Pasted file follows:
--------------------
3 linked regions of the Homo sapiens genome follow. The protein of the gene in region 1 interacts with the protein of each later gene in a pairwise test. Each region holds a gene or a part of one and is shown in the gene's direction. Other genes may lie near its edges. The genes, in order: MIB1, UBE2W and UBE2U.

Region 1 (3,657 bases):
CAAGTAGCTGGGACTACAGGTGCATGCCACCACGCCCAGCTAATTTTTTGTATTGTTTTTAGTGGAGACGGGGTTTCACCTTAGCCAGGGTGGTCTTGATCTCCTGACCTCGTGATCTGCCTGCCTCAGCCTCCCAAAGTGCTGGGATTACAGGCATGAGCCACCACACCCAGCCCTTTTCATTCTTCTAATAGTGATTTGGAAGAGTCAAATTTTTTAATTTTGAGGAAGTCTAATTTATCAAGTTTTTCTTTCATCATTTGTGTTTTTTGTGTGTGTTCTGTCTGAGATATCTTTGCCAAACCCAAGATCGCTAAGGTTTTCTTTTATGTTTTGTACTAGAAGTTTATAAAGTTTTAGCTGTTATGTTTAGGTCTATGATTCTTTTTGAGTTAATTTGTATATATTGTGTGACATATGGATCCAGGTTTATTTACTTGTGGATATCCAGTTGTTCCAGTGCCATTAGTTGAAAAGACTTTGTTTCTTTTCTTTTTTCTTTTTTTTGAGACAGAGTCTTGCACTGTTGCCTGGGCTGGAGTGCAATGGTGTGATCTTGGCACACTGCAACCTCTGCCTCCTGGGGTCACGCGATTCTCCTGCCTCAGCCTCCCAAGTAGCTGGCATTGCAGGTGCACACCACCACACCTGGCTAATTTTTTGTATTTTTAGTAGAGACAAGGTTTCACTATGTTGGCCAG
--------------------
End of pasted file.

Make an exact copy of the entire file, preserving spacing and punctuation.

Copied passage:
3 linked regions of the Homo sapiens genome follow. The protein of the gene in region 1 interacts with the protein of each later gene in a pairwise test. Each region holds a gene or a part of one and is shown in the gene's direction. Other genes may lie near its edges. The genes, in order: MIB1, UBE2W and UBE2U.

Region 1 (3,657 bases):
CAAGTAGCTGGGACTACAGGTGCATGCCACCACGCCCAGCTAATTTTTTGTATTGTTTTTAGTGGAGACGGGGTTTCACCTTAGCCAGGGTGGTCTTGATCTCCTGACCTCGTGATCTGCCTGCCTCAGCCTCCCAAAGTGCTGGGATTACAGGCATGAGCCACCACACCCAGCCCTTTTCATTCTTCTAATAGTGATTTGGAAGAGTCAAATTTTTTAATTTTGAGGAAGTCTAATTTATCAAGTTTTTCTTTCATCATTTGTGTTTTTTGTGTGTGTTCTGTCTGAGATATCTTTGCCAAACCCAAGATCGCTAAGGTTTTCTTTTATGTTTTGTACTAGAAGTTTATAAAGTTTTAGCTGTTATGTTTAGGTCTATGATTCTTTTTGAGTTAATTTGTATATATTGTGTGACATATGGATCCAGGTTTATTTACTTGTGGATATCCAGTTGTTCCAGTGCCATTAGTTGAAAAGACTTTGTTTCTTTTCTTTTTTCTTTTTTTTGAGACAGAGTCTTGCACTGTTGCCTGGGCTGGAGTGCAATGGTGTGATCTTGGCACACTGCAACCTCTGCCTCCTGGGGTCACGCGATTCTCCTGCCTCAGCCTCCCAAGTAGCTGGCATTGCAGGTGCACACCACCACACCTGGCTAATTTTTTGTATTTTTAGTAGAGACAAGGTTTCACTATGTTGGCCAG